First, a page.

New Venues, Activist Theme Mark Upcoming Teaneck Film Festival
Sixth annual festival kicks off Nov. 11 and will feature at least 30 films under the theme of ‘Activism: Making Change’
Teaneck International Film Festival (TIFF) organizers promise a weekend that'll be “bigger and better than ever” for this year’s event that runs from Nov. 11 to 13.
Adding two larger venues marks something new for the sixth annual film festival, but last year’s theme – “Activism: Making Change” – was deemed a worthy title for this year and the foreseeable future.
At least 30 films will be screened at the following venues: Cedar Lane Cinemas; The Puffin Foundation; Davis, Saperstein & Salomon; Jewish Center of Teaneck; Teaneck High School (new venue) and Temple Emeth (new venue).
Opening night of the festival begins at 7:30 p.m. at THS and will feature the New Jersey premiere of “Life, Love, Soul.” The movie is directed by Noel Calloway and stars Jamie Hector and Chad Coleman of HBO’s “The Wire," radio personality Egypt, Terri Vaughn of “The Steve Harvey Show," and Tami Roman of “Basketball Wives.”
The film is being sponsored by The Bergen County, New Jersey Chapter of The Links Inc., The Bergen/Passaic Chapter of The National Coalition of 100 Black Women and The Teaneck/Englewood & Vicinity Club.
“All three groups are sponsoring the opening night, and each group has their own members in addition to the film festival’s following, so we felt we needed a large venue to accommodate the amount of people,” said TIFF Executive Director Jeremy Lentz. “In addition, “Life, Love, Soul” is a film that we feel the youth and the high school students would have an interest in. So by showing the film at the high school, we’d have a much bigger venue, plus we’d also hopefully involve students from both the public and parochial schools in Teaneck and the surrounding areas.”
Lentz said officials at Temple Emeth, which is the other new venue this year, approached TIFF about being a part of the festival.
“They’re looking to expand on their theater space in terms of making it more accessible for different community events, and they want to use their partnership with us as a springboard,” Lentz said. “The nice thing about Temple Emeth is that it’s a larger venue, so it can accommodate more people.”
TIFF also started a youth outreach project, which is still in the planning and development phase. Teaneck residents Carol DeVoe, who is also a film producer, and Theodora Lacey are serving as co-directors for this initiative that seeks to make use of the creative skills of area teens.
In regards to keeping the same theme as last year, Lentz said “Activism: Making Change” fits the identity of Teaneck, which was the first town in the U.S. that voted to integrate its public schools, was chosen as a “model town” in the rebuilding of Japan after WWII, and is home to the Puffin Foundation, which when it opened in 1983, “gave a voice to artists who’d been marginalized because of their social or political beliefs.”
“When we reconvened at the start of the year for planning on the film festival, we really felt that this theme should be a permanent fixture,” Lentz said. “Everyone agreed that the theme really established us and gave us a niche in the film festival community because there are so many film festivals out there. At the end of the day, what distinguishes one film festival from the other? So we really felt that this was something that made us unique and gave us a voice beyond just being another film festival in the New Jersey/New York tri-state area.”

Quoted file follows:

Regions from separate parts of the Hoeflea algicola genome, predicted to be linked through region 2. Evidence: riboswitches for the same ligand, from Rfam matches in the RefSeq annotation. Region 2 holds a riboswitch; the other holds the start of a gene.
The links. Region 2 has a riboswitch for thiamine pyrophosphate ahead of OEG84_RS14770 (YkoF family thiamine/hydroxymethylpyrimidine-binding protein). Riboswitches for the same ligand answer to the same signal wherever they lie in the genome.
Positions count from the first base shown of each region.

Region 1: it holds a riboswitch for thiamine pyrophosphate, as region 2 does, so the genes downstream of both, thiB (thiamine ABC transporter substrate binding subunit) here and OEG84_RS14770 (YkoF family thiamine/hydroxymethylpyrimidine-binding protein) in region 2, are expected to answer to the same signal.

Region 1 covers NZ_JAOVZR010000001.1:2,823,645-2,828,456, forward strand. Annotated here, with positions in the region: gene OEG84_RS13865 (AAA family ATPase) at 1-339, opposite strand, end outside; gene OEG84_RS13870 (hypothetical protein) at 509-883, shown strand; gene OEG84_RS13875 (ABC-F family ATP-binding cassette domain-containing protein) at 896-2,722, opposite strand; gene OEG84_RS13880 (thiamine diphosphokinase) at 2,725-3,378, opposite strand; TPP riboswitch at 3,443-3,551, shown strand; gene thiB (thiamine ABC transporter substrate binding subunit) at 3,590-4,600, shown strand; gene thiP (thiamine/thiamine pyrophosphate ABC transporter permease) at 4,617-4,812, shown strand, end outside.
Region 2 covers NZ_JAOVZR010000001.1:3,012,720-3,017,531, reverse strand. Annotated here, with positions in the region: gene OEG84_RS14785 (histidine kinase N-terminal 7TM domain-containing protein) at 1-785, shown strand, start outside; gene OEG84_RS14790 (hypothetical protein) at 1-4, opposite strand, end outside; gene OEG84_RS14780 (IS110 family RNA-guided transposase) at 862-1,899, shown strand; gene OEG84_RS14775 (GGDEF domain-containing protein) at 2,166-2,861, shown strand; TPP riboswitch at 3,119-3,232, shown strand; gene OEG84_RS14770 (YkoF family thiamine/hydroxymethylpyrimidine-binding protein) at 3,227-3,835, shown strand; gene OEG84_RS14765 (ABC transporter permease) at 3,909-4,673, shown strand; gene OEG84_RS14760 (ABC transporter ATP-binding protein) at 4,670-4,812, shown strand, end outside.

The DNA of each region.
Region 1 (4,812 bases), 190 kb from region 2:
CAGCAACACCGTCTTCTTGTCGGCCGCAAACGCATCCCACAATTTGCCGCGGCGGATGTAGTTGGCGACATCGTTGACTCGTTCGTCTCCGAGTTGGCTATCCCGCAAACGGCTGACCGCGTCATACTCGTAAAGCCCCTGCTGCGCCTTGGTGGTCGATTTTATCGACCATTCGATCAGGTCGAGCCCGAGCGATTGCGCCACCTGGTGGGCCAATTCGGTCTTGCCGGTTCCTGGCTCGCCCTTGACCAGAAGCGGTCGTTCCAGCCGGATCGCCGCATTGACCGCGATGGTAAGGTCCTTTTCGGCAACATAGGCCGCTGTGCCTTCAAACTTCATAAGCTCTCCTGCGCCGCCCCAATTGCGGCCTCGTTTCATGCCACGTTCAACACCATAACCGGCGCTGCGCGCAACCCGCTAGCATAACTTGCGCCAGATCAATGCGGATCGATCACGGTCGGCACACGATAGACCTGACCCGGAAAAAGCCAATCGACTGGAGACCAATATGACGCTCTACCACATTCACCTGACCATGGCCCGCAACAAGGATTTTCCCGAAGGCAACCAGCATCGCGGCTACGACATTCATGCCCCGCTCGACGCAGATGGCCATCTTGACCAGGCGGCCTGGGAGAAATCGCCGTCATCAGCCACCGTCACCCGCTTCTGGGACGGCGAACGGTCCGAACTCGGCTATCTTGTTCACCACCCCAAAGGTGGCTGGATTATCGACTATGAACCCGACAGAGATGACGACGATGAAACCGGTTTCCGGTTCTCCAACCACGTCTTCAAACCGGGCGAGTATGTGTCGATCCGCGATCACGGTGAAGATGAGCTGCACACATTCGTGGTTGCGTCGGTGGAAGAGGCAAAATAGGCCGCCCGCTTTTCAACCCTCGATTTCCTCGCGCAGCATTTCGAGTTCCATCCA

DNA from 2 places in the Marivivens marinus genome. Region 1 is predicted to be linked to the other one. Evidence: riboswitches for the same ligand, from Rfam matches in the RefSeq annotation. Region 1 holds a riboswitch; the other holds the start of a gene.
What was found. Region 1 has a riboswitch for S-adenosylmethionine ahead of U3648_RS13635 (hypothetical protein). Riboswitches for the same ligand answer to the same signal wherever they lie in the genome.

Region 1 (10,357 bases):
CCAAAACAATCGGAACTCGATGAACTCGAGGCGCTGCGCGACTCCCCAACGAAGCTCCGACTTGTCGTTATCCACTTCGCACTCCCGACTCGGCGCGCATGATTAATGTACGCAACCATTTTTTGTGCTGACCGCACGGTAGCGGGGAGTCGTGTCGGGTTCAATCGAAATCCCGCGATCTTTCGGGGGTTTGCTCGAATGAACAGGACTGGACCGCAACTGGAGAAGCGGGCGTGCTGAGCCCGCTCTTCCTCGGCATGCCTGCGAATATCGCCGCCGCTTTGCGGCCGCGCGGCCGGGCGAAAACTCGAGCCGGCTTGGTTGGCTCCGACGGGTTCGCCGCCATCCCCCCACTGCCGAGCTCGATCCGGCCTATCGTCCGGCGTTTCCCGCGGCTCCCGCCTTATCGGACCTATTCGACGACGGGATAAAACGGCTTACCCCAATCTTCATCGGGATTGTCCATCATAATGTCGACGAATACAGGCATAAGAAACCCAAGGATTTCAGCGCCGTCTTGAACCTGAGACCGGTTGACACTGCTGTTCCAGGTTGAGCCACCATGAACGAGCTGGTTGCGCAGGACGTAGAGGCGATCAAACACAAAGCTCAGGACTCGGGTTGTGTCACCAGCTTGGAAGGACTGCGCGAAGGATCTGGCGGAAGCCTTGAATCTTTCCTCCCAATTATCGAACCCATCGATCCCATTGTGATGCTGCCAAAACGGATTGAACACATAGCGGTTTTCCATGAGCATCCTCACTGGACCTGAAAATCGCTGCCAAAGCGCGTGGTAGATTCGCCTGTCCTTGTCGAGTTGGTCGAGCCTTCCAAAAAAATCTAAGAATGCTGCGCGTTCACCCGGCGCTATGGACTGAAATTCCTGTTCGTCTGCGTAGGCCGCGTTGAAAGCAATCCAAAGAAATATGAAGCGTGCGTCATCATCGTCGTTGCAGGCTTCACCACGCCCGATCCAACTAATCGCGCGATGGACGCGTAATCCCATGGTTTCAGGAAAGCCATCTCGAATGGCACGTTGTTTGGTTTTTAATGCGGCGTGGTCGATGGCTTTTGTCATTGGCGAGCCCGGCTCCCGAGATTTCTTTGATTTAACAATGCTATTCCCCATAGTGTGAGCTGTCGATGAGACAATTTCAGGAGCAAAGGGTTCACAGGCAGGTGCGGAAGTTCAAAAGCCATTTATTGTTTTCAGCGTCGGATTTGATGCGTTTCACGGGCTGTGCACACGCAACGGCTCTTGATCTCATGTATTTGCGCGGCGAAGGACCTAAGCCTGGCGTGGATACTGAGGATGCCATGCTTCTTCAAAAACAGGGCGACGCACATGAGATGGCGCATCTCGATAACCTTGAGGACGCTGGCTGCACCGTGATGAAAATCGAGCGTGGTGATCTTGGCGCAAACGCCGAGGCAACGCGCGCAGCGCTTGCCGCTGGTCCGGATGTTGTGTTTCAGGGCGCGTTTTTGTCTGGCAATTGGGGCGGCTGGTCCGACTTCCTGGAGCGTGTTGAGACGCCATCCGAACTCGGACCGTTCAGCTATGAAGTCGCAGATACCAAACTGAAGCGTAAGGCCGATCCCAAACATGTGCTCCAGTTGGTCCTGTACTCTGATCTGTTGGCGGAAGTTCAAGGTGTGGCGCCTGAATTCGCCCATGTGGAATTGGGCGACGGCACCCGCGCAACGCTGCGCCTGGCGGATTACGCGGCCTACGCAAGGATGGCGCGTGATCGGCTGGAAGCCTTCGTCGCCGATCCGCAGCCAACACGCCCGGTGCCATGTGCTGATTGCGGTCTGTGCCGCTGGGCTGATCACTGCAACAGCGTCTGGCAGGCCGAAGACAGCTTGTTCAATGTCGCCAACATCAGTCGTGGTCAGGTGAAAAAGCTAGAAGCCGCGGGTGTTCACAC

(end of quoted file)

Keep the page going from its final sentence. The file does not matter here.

Lentz said movie goers will have the opportunity to see films that haven’t been shown in wide release nationally or that won’t open for some time, including “Life, Love, Soul;” “Mahler on the Couch;” and “We Need to Talk About Kevin,” which stars Tilda Swinton and John C. Reilly.
A majority of the films will feature panel discussions afterward. To find out which films will feature discussions, visit TIFF’s website here to see if a note about a discussion is listed next to each movie synopsis.
Lentz said the “talk-backs” most likely will follow the “hot-button issues” covered in the movie.
“We want to engage the community, create a dialogue, represent the diversity of our town, and represent the different factions of our community,” he said. “This year we’re showing films in Arabic, we’re showing a lot of foreign features, we have films that appeal to the Latino community, the gay and lesbian community, to children, to youth, to the Asian community. We want people to be engaged and informed citizens – that’s the purpose of this festival. We don’t only want to show films for the sake of showing films. We want to show films that get people involved and make them informed and aware and hopefully make them act toward positive change.”
Attendees to the film festival can purchase their tickets on TIFF’s website. Opening night tickets are $10. After opening night, tickets purchased in advance are $5; otherwise, they’re $7 at the door. A weekend pass that includes opening night is priced at $30.
To find out the time and location of the film you'd like to see, click on the "Get Tickets!" button on the left side margin of the website and then click "View Event" next to each movie listing. Times and locations for each film are still being assigned, so check back regularly if you don't see tickets available yet for the movie you'd like to see.